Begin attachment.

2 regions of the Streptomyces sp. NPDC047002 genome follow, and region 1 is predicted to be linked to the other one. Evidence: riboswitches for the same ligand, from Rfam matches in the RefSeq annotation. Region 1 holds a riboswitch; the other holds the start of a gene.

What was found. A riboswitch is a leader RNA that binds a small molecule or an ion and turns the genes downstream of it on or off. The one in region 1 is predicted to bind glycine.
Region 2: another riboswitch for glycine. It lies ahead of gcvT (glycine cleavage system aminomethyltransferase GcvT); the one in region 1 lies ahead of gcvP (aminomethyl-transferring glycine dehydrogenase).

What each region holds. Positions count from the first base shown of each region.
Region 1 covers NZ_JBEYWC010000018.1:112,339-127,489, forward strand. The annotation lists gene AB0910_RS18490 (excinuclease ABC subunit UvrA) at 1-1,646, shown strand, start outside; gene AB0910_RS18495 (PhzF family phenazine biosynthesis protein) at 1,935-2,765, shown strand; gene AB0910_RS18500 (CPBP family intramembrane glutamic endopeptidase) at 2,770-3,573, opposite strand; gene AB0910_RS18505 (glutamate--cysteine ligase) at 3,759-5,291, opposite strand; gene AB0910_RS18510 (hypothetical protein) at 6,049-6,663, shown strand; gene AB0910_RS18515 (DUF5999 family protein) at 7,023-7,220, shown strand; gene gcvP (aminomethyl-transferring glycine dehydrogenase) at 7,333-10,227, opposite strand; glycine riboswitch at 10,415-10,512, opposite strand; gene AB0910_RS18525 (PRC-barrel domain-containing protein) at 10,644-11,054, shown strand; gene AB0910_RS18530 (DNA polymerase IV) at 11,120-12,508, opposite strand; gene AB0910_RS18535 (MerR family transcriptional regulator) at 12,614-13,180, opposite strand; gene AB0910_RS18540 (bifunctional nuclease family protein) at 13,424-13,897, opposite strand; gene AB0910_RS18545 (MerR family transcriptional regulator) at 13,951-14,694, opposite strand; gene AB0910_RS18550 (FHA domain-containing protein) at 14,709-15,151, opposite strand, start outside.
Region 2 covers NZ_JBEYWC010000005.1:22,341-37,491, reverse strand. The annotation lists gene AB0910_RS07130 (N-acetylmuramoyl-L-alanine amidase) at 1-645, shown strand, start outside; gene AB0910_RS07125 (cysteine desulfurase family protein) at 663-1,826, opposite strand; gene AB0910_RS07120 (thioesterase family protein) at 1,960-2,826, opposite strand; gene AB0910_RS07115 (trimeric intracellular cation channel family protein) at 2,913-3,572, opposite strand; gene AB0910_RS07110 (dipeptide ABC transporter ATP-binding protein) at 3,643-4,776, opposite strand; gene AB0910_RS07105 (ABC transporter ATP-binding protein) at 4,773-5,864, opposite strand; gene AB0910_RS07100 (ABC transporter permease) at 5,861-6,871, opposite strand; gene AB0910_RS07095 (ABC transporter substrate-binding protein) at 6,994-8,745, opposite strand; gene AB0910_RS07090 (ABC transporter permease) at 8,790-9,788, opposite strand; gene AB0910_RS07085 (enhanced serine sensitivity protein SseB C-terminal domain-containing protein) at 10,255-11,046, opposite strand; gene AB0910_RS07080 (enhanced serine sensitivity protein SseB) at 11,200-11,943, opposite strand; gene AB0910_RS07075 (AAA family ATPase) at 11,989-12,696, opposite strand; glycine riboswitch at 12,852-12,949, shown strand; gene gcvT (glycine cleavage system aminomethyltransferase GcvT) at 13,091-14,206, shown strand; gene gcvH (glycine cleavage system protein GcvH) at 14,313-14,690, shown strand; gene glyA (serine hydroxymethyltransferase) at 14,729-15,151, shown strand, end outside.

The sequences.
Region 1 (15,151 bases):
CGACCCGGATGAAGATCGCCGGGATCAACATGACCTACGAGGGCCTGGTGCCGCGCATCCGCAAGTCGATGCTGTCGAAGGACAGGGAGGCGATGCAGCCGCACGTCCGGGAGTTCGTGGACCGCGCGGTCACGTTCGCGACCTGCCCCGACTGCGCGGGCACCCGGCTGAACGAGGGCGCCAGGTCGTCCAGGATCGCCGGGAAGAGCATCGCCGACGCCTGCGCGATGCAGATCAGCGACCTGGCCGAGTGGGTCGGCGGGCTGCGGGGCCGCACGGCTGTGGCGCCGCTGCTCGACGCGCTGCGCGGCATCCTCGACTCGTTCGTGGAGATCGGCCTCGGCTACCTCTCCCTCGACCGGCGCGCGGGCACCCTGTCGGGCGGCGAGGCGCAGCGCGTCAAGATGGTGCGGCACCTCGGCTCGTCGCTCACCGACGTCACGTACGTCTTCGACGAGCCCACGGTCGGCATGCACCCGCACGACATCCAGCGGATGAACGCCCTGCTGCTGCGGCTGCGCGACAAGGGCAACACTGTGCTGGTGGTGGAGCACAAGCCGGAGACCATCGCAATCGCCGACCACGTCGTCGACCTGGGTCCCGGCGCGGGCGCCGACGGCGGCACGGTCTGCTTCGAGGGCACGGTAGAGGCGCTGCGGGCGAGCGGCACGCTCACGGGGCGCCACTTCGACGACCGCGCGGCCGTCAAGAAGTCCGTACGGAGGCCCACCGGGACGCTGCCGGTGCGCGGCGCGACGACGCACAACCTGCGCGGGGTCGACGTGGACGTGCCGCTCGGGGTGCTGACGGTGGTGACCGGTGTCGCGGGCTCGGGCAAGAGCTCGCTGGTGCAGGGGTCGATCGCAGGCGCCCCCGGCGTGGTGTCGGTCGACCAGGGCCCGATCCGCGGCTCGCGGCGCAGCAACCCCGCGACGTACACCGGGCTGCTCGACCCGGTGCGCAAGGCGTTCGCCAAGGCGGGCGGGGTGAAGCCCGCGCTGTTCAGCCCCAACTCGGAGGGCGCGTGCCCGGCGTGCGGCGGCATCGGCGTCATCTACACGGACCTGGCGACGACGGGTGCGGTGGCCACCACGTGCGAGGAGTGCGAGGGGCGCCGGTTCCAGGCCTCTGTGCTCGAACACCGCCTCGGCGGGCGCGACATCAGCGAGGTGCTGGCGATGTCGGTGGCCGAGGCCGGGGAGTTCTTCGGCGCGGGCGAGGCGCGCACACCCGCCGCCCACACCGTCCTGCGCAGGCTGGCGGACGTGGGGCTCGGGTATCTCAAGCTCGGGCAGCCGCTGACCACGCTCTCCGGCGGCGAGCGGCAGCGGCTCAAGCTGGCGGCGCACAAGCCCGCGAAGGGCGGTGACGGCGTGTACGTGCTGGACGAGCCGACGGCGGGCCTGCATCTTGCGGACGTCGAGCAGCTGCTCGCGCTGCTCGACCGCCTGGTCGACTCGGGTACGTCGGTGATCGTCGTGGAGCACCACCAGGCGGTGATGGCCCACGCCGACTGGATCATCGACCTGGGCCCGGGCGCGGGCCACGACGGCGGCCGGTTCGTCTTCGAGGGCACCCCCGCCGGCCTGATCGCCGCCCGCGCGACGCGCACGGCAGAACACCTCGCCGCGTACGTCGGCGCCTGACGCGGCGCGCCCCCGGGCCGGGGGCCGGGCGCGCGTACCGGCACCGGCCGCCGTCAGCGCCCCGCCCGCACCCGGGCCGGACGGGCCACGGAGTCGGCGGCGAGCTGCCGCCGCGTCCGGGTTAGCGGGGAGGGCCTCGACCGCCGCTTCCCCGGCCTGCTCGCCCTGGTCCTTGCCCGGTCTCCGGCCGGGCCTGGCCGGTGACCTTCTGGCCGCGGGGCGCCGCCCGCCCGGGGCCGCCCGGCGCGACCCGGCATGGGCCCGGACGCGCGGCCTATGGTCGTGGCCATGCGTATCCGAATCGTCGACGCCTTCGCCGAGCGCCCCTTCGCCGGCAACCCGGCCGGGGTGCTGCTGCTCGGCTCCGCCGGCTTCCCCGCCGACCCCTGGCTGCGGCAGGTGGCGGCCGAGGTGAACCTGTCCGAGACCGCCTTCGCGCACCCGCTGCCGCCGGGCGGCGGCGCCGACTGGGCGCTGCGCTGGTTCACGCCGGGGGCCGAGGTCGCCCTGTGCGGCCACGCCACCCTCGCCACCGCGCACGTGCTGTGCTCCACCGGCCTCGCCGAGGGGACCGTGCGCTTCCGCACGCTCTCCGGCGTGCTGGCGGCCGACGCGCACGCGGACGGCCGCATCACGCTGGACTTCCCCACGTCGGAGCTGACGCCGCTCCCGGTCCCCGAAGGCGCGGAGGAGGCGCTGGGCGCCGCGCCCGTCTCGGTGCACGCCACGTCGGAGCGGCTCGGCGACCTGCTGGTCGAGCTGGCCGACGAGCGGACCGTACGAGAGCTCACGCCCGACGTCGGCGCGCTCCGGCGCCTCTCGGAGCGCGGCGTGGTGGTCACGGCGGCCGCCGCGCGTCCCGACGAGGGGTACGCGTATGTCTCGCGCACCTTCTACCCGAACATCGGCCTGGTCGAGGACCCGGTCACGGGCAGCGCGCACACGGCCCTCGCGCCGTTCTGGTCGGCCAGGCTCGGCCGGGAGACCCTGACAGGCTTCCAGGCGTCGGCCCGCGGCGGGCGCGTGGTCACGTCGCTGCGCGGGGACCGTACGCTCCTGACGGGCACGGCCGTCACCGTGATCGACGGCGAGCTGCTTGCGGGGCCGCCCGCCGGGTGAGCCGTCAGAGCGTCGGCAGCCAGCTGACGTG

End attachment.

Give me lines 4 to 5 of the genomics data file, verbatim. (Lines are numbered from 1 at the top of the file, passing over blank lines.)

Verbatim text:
What each region holds. Positions count from the first base shown of each region.
Region 1 covers NZ_JBEYWC010000018.1:112,339-127,489, forward strand. The annotation lists gene AB0910_RS18490 (excinuclease ABC subunit UvrA) at 1-1,646, shown strand, start outside; gene AB0910_RS18495 (PhzF family phenazine biosynthesis protein) at 1,935-2,765, shown strand; gene AB0910_RS18500 (CPBP family intramembrane glutamic endopeptidase) at 2,770-3,573, opposite strand; gene AB0910_RS18505 (glutamate--cysteine ligase) at 3,759-5,291, opposite strand; gene AB0910_RS18510 (hypothetical protein) at 6,049-6,663, shown strand; gene AB0910_RS18515 (DUF5999 family protein) at 7,023-7,220, shown strand; gene gcvP (aminomethyl-transferring glycine dehydrogenase) at 7,333-10,227, opposite strand; glycine riboswitch at 10,415-10,512, opposite strand; gene AB0910_RS18525 (PRC-barrel domain-containing protein) at 10,644-11,054, shown strand; gene AB0910_RS18530 (DNA polymerase IV) at 11,120-12,508, opposite strand; gene AB0910_RS18535 (MerR family transcriptional regulator) at 12,614-13,180, opposite strand; gene AB0910_RS18540 (bifunctional nuclease family protein) at 13,424-13,897, opposite strand; gene AB0910_RS18545 (MerR family transcriptional regulator) at 13,951-14,694, opposite strand; gene AB0910_RS18550 (FHA domain-containing protein) at 14,709-15,151, opposite strand, start outside.